New State Law Will Help Grow Jobs on Connecticut Farms

Oct 19th, 2010 | By | Category: Farm, Legislation

Farmers say outdated restrictions & red tape was holding them back, thank lawmakers for job generating initiative

Small poultry farmers in Connecticut who are looking to expand their business and grow jobs will now be able to do so thanks to a new law approved by the General Assembly, according to a news release from state Sen. Edith Prague.

Senate President Donald E. Williams, Jr. (D-Brooklyn) joined state Sen. Andrew Maynard (D-Stonington), state Sen. Edith Prague (D-Norwich), state Rep. Mae Flexer (D-Danielson), owners of the Ekonk Hill Turkey Farm, and Vice President of the Connecticut Poultry Association Gary Proctor at a news conference on Monday Oct. 18, to detail the changes.

“Local farmers told us we needed to change the law so they could grow their businesses and help the economy—and we listened,” said Senator Williams. “Connecticut’s agricultural industry provides 20,000 jobs to the local economy but thanks to the new law, its impact could soon be even larger.”

Before the law was enacted no one within the state’s Department of Agricultural was required to inspect small poultry farms in Connecticut. (Federal inspectors only inspect large farms). As a result, small farmers were forbidden from selling their product on the commercial market—to restaurants, farmers’ markets, etc. Poultry farmers with less than 20,000 birds were limited to selling to individuals.

Public Act 10-103, An Act Concerning Farms, Food and Jobs, requires the Department of Agricultural to establish regulations and procedures for state inspections of any poultry producer and any producer that also operates as a poultry processing facility.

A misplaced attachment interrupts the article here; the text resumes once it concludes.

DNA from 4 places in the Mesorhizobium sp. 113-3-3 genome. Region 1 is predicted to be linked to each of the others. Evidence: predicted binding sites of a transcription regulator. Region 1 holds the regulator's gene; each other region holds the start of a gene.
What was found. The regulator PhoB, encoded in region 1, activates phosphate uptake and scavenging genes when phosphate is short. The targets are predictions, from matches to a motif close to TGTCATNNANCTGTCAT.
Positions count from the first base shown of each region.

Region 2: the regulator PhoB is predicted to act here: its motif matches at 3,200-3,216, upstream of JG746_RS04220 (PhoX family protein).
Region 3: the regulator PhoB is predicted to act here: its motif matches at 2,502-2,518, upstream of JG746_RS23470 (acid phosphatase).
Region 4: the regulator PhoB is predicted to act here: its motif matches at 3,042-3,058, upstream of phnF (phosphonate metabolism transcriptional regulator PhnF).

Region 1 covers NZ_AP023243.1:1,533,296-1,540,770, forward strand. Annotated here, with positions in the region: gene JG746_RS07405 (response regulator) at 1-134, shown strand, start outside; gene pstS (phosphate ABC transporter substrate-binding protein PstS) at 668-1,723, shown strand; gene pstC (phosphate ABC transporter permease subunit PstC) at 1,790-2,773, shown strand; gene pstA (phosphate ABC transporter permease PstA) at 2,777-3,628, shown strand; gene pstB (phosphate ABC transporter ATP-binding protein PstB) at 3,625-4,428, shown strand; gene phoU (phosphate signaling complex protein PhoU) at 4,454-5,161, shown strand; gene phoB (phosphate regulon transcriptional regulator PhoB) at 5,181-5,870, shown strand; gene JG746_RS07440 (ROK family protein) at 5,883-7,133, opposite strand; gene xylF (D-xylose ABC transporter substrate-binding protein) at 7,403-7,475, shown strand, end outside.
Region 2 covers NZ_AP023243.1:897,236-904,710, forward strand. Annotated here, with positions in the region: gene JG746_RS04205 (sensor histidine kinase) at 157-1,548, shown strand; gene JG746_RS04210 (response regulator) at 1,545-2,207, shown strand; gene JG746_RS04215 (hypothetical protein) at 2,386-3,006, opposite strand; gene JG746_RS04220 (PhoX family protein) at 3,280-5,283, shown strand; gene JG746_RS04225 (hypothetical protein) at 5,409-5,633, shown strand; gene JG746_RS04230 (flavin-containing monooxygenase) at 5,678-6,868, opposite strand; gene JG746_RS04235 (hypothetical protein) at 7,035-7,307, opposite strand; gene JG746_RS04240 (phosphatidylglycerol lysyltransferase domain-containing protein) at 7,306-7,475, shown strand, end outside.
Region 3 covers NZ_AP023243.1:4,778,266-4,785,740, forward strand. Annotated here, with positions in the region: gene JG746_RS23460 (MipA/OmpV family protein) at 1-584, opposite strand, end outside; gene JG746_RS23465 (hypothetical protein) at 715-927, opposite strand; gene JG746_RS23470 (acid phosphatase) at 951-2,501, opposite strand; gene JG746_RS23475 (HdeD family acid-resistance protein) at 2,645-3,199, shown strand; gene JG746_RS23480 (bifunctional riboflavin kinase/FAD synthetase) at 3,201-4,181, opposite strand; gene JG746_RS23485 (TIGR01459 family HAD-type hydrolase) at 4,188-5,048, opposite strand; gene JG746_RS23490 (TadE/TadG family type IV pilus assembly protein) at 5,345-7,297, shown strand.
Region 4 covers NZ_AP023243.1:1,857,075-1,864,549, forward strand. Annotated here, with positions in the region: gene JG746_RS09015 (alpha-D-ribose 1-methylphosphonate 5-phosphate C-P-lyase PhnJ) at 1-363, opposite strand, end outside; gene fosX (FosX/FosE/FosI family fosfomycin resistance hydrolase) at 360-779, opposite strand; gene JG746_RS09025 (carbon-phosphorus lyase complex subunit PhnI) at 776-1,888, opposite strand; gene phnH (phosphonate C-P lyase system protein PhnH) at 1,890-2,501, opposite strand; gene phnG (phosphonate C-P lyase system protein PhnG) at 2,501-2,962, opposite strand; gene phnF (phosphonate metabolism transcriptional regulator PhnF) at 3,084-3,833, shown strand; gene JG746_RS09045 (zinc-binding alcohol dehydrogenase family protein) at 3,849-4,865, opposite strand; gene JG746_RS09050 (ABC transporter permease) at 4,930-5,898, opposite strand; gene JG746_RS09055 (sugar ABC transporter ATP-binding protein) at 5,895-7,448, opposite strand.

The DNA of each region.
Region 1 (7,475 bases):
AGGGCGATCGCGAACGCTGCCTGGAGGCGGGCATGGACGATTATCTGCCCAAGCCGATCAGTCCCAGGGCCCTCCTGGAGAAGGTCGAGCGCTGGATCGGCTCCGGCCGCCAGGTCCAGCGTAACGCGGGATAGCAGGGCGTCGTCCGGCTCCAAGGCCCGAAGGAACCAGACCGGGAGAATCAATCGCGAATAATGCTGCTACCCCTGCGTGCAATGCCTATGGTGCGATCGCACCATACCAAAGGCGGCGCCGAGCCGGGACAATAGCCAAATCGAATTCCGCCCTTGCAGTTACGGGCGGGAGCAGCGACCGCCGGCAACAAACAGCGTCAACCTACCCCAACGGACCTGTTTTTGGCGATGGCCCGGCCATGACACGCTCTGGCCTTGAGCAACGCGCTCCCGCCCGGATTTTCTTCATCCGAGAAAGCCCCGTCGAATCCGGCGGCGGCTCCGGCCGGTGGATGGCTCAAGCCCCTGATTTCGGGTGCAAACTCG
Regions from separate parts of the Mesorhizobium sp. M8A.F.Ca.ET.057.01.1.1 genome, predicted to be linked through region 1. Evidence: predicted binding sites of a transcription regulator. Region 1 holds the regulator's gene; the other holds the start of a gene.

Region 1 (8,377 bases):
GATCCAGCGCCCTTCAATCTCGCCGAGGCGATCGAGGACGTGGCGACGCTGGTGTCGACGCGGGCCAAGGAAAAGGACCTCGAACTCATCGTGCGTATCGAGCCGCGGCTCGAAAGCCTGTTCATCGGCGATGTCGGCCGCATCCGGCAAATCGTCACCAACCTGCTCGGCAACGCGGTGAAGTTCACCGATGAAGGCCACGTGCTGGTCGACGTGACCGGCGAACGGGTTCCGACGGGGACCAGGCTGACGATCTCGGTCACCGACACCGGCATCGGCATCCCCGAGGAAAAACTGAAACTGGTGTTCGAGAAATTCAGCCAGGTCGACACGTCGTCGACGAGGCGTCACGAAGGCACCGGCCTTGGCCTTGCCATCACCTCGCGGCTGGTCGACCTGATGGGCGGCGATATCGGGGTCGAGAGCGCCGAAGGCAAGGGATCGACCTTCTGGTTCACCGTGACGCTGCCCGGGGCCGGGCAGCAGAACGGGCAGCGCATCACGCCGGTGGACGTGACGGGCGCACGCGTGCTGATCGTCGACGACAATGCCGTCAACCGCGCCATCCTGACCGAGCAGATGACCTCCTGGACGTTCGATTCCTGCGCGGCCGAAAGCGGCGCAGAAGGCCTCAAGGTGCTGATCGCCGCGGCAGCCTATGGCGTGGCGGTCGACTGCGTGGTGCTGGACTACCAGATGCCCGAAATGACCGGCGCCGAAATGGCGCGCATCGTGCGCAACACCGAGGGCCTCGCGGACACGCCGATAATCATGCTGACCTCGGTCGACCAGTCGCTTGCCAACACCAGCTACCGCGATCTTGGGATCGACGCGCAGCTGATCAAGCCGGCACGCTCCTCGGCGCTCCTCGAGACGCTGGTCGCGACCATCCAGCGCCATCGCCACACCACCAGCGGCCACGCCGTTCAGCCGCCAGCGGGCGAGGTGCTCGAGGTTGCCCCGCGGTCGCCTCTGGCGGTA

“Connecticut has a proud farming tradition,” said Senator Maynard, “but like so many other businesses, our farms are struggling. This new law is a great example of how government can support business by being responsive and working cooperatively to remedy a situation that would otherwise have negative impact on farmers and on our state economy.”

“What I appreciate most about vibrant, local agriculture, if you will, is how most revenue generated is plowed right back into the local economy, in terms of wages paid and supplies purchased,” Senator Prague said. “What we’ve done to create jobs in this sector of our economy is a solid investment in the future of our state, with the likely prospect of positive returns on that investment.”

Jon Hermonot, of Ekonk Hill Turkey Farm, said, “The new law benefits consumers that are looking for locally grown poultry. It also creates jobs on farms developing poultry enterprises. By opening up new market opportunities for Connecticut’s farms, they will expand and add to the “viability” of farming in Connecticut. Improved farm viability in Connecticut will create jobs. This new law will allow more locally grown foods to be available to Connecticut’s consumers. It also enhances the demand for farmland which will promote the conservation of Connecticut’s natural resources.”

Gary Proctor, Chairman, Connecticut Poultry Association said, “Considering the multiplier effect of direct sales, the economic impact to jobs and the economy would be very significant and the removal of roadblocks to marketing local poultry will give rise to more retail farm stands that can begin offering poultry products.”

Steven K. Reviczky, Executive Director, Connecticut Farm Bureau Association, testified in favor of the bill in March when it was being considered by the Environment Committee. He said, “I strongly supports this bill and thinks that it is an exciting measure that seeks to promote the local farms and local jobs, which is needed to boost Connecticut economy.”

In addition to helping local poultry farmers, Public Act 10-103 make a number of changes to existing laws governing agriculture in Connecticut. The new law:

    * Allows the preparation and sale of acidified foods on residential farms under certain conditions
    * Strengthens the Connecticut Milk Promotion Board which develops, coordinates, and implements promotional, research, and other programs designed to promote Connecticut dairy farms and milk consumption
    * Expands the definition of a farmer’s market so as to encourage their growth

Be Sociable, Share!
Tags: , , , ,

Leave a Comment